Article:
Pelosi, speak to us

House Speaker Nancy Pelosi (D-Calif.) is a tough, skilled and experienced politician who has never given Republicans ground. But the controversy over her briefings on interrogation tactics in the wake of Sept. 11 is doing just that. Republicans now have a credible issue on which to question the powerful Speaker — and instead of answering questions, Pelosi is blaming the GOP for a “distraction.”

If anyone knows how destructive distractions can be, it’s Pelosi. She has watched for years as distractions have harmed or ruined political careers on both sides of the aisle. Now that she finds herself in the spotlight, she should find a way to lessen the glare.

The question of what Pelosi knew and when she knew it has led to two more important, and potentially politically damaging, questions. If Pelosi was briefed just on enhanced interrogation techniques and the legal green light the administration had received to use them, how could she not understand they would be used? And even if Pelosi assumed her briefing to be an abstract discussion, but she found such procedures objectionable, why did she choose to do nothing?

Pelosi first insisted she was briefed only once — in September of 2002 — about interrogation techniques but was not told they were used. But a new account, that Pelosi intelligence aide Michael Sheehy informed her after he was briefed in February of 2003 that waterboarding had been used on Abu Zubaydah, calls into question Pelosi’s initial statements.

Sen. John McCainJohn Sidney McCainMcConnell: 'Whoever gets to 60 wins' on immigration Meghan McCain: Melania is 'my favorite Trump, by far' Kelly says Trump not likely to extend DACA deadline MORE (R-Ariz.), who opposed such techniques, said Pelosi should have asserted herself if she opposed them as well. Pelosi’s home-state colleague and rival, Rep. Jane Harman (D-Calif.), described her objections in a classified letter at the time, and though Pelosi agreed with the letter, she did not sign it. She isn’t known to have registered her objection in any other formal manner, either at briefings or through other channels to the Bush administration.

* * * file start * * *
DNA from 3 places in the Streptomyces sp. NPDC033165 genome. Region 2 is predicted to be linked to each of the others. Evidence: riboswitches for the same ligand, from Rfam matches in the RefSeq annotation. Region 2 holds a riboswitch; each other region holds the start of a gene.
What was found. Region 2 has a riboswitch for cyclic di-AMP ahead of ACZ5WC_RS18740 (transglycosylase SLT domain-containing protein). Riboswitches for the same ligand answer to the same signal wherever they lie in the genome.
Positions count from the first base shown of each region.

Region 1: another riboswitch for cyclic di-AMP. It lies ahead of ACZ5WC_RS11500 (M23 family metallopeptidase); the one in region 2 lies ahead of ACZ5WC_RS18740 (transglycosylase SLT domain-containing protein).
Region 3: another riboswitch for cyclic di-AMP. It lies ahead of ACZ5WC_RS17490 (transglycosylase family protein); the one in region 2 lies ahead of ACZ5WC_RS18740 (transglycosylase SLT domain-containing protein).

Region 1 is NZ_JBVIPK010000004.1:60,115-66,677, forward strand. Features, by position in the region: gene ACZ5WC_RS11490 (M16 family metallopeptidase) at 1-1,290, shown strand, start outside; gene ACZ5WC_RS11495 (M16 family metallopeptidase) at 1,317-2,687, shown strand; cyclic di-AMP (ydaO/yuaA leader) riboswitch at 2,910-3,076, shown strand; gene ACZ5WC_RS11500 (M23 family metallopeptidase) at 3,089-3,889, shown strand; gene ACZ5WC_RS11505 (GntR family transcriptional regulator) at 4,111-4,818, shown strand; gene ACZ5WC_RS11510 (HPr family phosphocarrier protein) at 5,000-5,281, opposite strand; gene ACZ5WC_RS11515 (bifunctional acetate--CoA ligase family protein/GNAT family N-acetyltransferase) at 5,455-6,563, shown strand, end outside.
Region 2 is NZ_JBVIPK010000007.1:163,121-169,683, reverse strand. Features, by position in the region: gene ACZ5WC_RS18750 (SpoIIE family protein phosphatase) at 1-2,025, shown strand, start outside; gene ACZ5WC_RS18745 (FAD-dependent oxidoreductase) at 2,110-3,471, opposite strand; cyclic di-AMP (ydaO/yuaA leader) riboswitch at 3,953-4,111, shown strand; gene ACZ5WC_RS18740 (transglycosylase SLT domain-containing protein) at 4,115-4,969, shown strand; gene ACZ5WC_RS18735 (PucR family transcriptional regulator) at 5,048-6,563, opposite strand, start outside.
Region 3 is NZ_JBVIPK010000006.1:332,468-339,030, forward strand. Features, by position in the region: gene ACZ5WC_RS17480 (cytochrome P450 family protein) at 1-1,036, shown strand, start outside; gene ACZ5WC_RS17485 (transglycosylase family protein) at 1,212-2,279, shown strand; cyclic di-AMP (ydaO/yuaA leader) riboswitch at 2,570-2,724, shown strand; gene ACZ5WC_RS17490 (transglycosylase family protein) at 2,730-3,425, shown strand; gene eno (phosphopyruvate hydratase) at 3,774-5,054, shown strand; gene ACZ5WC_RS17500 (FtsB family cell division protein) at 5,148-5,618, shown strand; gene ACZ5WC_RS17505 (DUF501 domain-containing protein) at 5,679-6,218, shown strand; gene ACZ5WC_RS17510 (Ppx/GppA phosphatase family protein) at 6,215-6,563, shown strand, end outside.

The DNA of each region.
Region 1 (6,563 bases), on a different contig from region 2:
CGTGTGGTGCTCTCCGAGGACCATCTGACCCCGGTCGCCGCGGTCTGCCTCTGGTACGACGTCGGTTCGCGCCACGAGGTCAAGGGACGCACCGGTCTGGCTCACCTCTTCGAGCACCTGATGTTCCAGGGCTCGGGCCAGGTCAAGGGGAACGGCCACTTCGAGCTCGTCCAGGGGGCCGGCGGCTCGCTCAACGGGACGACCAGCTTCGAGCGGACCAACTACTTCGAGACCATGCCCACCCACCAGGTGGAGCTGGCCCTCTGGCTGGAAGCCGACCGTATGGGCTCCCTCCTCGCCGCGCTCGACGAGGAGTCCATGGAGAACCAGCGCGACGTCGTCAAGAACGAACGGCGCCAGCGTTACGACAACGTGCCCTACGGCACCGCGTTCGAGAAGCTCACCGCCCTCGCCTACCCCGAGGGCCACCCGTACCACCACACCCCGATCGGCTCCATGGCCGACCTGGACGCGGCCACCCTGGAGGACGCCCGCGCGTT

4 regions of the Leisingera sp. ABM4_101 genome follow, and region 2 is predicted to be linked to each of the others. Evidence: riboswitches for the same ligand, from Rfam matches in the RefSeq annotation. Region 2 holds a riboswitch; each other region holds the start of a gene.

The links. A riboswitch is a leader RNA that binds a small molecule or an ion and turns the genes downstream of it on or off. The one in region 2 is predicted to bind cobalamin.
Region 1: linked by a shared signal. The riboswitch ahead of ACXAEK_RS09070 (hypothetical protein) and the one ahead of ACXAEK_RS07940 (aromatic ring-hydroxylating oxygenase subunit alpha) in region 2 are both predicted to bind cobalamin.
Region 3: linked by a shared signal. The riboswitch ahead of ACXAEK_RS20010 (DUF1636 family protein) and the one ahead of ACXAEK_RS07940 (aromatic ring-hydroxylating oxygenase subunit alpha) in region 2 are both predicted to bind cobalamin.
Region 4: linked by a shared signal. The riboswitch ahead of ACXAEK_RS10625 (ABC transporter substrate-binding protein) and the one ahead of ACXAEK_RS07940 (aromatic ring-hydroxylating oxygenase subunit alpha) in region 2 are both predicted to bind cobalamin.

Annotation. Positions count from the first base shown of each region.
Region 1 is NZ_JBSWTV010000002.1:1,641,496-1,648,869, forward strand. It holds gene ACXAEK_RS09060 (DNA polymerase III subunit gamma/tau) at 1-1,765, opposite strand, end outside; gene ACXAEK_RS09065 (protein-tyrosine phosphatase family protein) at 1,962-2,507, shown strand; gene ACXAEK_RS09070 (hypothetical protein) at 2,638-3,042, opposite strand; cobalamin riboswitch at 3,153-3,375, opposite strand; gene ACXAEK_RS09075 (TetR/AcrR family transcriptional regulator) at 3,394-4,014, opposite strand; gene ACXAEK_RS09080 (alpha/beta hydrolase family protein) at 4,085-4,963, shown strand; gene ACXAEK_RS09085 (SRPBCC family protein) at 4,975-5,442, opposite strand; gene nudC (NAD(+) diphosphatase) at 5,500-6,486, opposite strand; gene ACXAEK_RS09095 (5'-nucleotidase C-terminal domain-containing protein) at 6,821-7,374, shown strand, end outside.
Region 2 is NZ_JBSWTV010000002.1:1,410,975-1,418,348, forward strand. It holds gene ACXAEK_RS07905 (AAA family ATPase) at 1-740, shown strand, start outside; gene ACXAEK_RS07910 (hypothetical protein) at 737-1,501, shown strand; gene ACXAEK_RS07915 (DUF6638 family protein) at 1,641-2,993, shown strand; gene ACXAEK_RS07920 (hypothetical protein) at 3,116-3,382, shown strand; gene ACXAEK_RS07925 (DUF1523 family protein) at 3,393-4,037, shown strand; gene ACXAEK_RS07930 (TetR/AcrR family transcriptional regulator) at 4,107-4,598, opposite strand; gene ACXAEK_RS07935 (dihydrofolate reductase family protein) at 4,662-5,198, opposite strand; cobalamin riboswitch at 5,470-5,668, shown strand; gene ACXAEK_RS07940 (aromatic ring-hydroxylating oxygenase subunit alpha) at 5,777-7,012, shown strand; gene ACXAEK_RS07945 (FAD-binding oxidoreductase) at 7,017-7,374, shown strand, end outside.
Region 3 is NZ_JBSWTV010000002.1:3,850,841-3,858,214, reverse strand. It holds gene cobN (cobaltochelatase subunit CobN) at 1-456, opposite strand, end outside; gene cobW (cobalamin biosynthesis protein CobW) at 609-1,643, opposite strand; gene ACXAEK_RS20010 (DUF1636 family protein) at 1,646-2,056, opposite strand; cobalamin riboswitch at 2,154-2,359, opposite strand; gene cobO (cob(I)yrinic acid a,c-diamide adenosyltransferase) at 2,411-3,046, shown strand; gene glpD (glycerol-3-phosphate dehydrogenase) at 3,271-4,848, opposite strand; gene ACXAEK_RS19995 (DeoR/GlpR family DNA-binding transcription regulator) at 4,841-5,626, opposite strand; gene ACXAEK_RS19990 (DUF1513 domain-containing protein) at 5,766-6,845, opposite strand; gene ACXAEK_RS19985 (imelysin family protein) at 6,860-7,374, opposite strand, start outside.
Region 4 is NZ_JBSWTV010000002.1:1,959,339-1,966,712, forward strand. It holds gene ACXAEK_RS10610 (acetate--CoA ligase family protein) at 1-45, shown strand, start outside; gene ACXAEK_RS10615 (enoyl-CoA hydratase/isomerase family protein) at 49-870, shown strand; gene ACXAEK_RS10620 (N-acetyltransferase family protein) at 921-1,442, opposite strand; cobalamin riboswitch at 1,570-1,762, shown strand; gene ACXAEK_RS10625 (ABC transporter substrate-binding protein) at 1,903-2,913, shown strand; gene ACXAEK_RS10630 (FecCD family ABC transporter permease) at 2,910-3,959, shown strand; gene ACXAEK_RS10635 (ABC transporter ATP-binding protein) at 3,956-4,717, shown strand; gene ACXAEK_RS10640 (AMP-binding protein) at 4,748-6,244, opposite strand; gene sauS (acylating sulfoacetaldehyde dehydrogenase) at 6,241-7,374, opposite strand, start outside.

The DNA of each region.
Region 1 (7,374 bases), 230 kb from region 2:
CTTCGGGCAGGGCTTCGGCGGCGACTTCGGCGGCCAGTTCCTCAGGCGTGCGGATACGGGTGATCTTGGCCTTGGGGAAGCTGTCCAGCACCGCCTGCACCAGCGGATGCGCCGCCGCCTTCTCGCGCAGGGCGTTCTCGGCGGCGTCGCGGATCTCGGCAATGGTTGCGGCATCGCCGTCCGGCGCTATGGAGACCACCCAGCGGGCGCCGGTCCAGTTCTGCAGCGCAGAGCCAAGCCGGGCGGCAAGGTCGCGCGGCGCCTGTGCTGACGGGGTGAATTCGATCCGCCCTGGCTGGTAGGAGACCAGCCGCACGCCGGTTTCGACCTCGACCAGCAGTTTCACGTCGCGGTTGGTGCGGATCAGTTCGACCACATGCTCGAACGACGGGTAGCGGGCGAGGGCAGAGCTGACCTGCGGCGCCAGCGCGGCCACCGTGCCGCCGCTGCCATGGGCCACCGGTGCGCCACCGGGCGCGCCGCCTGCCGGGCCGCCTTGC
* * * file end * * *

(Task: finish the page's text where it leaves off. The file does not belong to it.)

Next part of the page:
Perhaps Pelosi didn’t protest because, like many of her colleagues, she feared a second attack on U.S. soil. But Pelosi has said nothing of the sort. Most Democrats aren’t rushing to Pelosi’s defense and have grown mute in the face of stepped-up criticism from the GOP. House Majority Leader Steny Hoyer (D-Md.) echoed the Pelosi staff spin about Republicans looking for a distraction but also defended Pelosi, saying, “To some degree she was in a position where ... she was bound by requirements of secrecy as a condition of those briefings, so it’s a little bit of a conundrum there as well.”

The GOP doesn’t plan on letting go, and neither do Democrats intent on pursuing the politically charged issue of torture. Hearings began this week in the Senate; more will follow. As the controversy swirls around Pelosi, her own supporters will be waiting to see if she continues pressing for a truth commission. President Obama made clear his unease with looking back when he said as a candidate: “I would not want my first term consumed by what was perceived on the part of the Republicans as a partisan witch-hunt.”

It is hard to imagine a truth commission moving forward that would exclude Speaker Pelosi. The Speaker should start speaking out about all of this, now.

Stoddard is an associate editor of The Hill.